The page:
Irish Isonymy Project
Surnames, Forenames and the Application of Isonymy to Historical Data: The Irish in Nineteenth-Century Britain
The Project Context
The study of the Irish in 19th century Britain has yielded numerous path-breaking works which help us to understand the relationship between the islands of Britain and Ireland. Quantitative studies, however, are relatively few in number; and those which exist tend to focus on the census as a source for historical reconstruction. However, the limitations of the UK census means, with its failure to record specific birthplace in any but a small minority of cases, means that, till now, very little written has been written about the specific county of origins of Irish migrants. However, we believe that uncovering these origins helps us still better to understand the specific sub-pathways of migration which Irish people followed in migrating from one island to the other. Our project has, for some years, sought to shed greater light on the issue of interregional connections of this sort by applying a technique called Isonymy to the questions of origins which the census cannot answer.
The Project Method
Isonymy—a quantitative method based on the distribution and frequency of surnames—has been used extensively in biological anthropology to investigate the structure populations, but has seldom been applied in social sciences. Research on the origins and migration pattern of the Irish in Britain in the late nineteenth century is hampered by lack of detailed birthplace attribution in the 19th century censuses.
Between 2002 and 2005 our research was funded under the ESRC Research Methods programme. More details can be found on the CCSR website. In addition, a poster explaining our methods and findings by case study can be found here (opens pdf file).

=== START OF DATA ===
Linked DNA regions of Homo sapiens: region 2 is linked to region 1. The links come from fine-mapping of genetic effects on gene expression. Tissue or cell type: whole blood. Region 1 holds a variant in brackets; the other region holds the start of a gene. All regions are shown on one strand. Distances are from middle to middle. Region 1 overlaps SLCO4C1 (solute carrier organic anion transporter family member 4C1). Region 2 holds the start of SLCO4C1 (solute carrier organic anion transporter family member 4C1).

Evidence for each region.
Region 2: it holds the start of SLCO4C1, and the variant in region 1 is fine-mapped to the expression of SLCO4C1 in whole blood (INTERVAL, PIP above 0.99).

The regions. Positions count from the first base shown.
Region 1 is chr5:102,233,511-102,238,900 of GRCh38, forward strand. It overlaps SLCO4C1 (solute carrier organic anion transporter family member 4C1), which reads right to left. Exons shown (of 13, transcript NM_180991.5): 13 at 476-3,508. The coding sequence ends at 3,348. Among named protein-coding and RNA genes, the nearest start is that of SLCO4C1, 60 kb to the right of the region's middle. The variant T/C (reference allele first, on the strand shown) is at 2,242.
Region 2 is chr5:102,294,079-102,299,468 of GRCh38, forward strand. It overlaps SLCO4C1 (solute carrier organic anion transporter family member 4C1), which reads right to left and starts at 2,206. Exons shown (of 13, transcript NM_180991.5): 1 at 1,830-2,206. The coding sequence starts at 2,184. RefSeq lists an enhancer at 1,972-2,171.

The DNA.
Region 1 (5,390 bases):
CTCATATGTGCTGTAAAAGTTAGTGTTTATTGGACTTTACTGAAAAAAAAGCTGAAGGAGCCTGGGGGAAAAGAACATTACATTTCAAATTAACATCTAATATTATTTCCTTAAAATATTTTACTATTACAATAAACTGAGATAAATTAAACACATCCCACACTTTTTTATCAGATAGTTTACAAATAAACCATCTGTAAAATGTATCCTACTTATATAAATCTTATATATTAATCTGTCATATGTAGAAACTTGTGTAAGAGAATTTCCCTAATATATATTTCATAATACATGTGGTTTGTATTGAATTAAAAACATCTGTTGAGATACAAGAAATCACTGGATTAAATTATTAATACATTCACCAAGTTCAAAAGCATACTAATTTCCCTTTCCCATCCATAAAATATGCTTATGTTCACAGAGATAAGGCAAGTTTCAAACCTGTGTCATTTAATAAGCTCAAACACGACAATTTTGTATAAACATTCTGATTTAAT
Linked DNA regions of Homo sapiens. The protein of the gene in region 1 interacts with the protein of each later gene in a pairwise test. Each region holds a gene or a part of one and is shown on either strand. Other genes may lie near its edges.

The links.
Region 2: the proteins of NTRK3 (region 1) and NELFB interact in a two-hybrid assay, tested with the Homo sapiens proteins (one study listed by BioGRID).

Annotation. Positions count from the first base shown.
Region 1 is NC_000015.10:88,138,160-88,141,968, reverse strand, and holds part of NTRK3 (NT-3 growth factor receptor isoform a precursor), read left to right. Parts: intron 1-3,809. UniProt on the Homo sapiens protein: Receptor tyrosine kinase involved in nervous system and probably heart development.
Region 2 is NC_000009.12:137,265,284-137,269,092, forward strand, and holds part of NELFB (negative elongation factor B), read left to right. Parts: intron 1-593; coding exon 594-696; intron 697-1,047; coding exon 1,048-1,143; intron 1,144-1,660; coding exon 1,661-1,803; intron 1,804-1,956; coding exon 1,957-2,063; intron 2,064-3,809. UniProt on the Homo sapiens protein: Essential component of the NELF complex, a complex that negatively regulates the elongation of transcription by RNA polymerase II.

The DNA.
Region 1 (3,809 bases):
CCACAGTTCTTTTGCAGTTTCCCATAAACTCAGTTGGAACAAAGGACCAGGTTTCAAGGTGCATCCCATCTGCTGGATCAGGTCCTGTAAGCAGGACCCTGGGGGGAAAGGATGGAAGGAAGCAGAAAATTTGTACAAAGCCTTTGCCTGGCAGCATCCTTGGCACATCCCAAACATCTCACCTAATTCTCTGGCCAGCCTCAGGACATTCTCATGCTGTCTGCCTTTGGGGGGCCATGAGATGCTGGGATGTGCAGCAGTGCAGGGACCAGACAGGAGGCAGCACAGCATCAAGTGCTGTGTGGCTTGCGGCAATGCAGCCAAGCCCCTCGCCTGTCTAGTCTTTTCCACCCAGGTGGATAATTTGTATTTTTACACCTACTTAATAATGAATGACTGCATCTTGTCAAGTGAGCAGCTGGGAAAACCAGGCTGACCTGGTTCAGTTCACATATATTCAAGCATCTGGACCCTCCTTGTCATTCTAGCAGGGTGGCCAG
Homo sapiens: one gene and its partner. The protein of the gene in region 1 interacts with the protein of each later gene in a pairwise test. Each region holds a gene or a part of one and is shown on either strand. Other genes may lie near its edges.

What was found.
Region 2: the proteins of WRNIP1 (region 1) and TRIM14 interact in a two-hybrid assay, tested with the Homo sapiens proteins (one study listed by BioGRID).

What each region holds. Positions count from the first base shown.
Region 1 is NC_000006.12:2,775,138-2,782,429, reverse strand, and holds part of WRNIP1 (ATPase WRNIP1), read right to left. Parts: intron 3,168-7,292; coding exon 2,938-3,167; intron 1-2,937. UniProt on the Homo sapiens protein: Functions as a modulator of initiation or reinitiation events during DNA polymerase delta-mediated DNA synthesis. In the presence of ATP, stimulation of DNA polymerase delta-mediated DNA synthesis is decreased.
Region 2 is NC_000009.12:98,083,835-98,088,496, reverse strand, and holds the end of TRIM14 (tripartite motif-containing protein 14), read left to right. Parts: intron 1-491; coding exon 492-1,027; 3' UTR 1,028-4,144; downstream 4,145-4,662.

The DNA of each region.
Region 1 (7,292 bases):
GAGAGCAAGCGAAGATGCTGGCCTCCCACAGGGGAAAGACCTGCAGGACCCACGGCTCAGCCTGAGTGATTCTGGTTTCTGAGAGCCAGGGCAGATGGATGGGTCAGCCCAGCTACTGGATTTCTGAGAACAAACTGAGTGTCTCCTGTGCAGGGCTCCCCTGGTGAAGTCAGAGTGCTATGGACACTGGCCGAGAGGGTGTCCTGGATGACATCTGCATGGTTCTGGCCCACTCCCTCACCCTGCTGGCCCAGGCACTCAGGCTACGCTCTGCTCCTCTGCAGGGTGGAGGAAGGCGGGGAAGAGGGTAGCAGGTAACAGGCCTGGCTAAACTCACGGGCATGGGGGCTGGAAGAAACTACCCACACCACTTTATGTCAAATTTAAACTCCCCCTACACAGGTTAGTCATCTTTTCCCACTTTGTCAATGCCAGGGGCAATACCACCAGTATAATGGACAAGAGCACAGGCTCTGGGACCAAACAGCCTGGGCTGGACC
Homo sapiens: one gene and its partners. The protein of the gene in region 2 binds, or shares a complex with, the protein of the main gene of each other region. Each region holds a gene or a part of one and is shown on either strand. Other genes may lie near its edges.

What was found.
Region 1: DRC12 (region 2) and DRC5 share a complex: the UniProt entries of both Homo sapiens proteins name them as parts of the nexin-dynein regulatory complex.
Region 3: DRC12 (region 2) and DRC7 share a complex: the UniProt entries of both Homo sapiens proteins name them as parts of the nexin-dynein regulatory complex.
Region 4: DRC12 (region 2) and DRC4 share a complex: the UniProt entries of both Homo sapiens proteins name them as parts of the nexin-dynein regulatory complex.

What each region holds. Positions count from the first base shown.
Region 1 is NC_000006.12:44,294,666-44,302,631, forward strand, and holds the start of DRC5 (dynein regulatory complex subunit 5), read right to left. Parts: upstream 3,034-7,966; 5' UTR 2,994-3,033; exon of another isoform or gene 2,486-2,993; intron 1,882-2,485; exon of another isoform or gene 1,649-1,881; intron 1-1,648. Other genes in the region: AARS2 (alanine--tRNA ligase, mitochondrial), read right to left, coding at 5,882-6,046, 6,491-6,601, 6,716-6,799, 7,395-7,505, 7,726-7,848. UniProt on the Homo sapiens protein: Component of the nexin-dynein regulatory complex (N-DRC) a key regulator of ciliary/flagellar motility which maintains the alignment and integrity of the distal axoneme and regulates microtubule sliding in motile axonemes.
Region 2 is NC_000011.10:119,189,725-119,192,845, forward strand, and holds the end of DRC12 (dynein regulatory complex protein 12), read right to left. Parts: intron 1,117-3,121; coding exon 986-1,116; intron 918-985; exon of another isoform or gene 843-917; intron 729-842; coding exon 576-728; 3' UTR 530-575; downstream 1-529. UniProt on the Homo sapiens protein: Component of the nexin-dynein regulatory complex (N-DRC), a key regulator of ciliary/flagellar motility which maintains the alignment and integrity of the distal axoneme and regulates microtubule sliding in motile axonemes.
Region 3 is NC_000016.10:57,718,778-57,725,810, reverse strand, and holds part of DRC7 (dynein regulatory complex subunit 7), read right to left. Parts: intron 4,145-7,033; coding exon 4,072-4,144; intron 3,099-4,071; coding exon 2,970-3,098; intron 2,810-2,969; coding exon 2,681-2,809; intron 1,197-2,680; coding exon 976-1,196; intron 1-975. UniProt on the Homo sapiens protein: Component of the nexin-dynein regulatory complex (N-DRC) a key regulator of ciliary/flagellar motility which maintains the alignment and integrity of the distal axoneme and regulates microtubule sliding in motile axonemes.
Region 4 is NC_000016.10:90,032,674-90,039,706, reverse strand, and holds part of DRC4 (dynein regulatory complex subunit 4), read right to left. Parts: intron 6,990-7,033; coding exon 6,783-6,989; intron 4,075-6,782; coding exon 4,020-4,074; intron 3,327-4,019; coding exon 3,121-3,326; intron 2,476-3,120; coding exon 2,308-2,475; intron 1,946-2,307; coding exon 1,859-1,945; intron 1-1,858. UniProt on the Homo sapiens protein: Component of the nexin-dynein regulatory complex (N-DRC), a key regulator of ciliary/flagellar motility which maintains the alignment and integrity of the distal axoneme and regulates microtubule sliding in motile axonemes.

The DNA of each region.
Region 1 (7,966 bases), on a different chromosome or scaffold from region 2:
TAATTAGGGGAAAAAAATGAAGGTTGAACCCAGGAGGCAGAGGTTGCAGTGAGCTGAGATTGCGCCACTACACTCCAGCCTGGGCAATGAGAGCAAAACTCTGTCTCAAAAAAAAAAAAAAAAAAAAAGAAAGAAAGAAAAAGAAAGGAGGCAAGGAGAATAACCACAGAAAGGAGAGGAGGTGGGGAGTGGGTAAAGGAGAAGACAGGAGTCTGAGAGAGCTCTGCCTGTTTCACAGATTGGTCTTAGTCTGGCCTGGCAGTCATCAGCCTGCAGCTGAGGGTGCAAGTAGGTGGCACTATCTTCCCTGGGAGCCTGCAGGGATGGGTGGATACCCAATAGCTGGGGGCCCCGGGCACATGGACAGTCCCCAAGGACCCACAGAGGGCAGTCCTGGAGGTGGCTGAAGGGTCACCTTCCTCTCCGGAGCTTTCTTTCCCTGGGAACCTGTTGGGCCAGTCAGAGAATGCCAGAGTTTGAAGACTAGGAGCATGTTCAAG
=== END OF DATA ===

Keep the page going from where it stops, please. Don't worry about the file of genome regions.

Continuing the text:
We are currently completing a monograph which explores the issues of origins and interregional connection by focusing on the Irish in the north of England.
In addition, we have more recently added the study of forename selection as a way of examining the cultural evolution of non-Irish practices. Our research shows that, over time, the Irish in Britain ceased using classic Irish forenames, such as Patrick and Bridget, favouring neutral names instead.
Names and Socio-Economic Integration
We have also begun to use surnames’ analysis to selection second generation migrants to test, via occupational analysis, whether or not the Irish climbed the socio-economic ladder over time. Our research on data on mining occupations from the 1881 census suggests that advancement was slow and that certain types of prized mining occupations were closed to the Irish.
MacRaild, Donald M. and Malcolm Smith [with John A. Burnett and Kyle Hughes], ‘Scottish Migrants in the northern “Irish Sea industrial zone”, 1841-1911: Preliminary Patterns and Perspectives’, Northern History, forthcoming 2012.
MacRaild, Donald M. and Malcolm Smith, ‘Migration and Emigration, 1600-1945’, in Liam Kennedy and Philip Ollerenshaw (eds), Ulster Since 1600: Politics, Economy, and Society (Oxford: Oxford University Press, 2012), pp. 140-59.
Smith, Malcolm, and Donald M. MacRaild, ‘The Irish in the mining industry in England and Wales in the 19th Century: Evidence from the 1881 Census’, Irish Economic and Social History, 36 (2009), pp 36-62.
Smith, Malcolm, and Donald M. MacRaild, ‘Nineteenth-century population structure of Ireland and of the Irish in England and Wales: an analysis by isonymy’, American Journal of Human Biology, 21, 3 (2009), pp 283-289.
Smith, Malcolm, and Donald M. MacRaild, ‘Paddy and Biddy no more: An evolutionary analysis of the decline in Irish Catholic forenames among descendents of nineteenth century Irish migrants to Britain’, Annals of Human Biology, 36, 5 (2009), pp 595-608.
Smith, Malcolm, and Donald M. MacRaild, ‘Origins of the Irish in Northern England: An Isonymic Analysis of Data from the 1881 Census’, Immigrants & Minorities, vol. 27, nos 2/3 (2009), pp 152-77.
The project's findings have been reported widely in the media. Please click on the links below for more:
Irish Independent: 'Biddy (104) parties in style as name slowly vanishes'
Belfast Telegraph: 'How Irish immigrants almost killed Patrick and Bridget'
Irish Herald: 'How 'Paddys' buried their origins'
|Prof Don MacRaild||Dr Malcolm Smith|
|Department of Humanities|
School of Arts & Social Sciences
Newcastle upon Tyne, NE1 8ST
T: +44 (0) 191 243 7259
|Department of Anthropology
Durham, DH1 3LE
T: +44 (0) 191 334 41600
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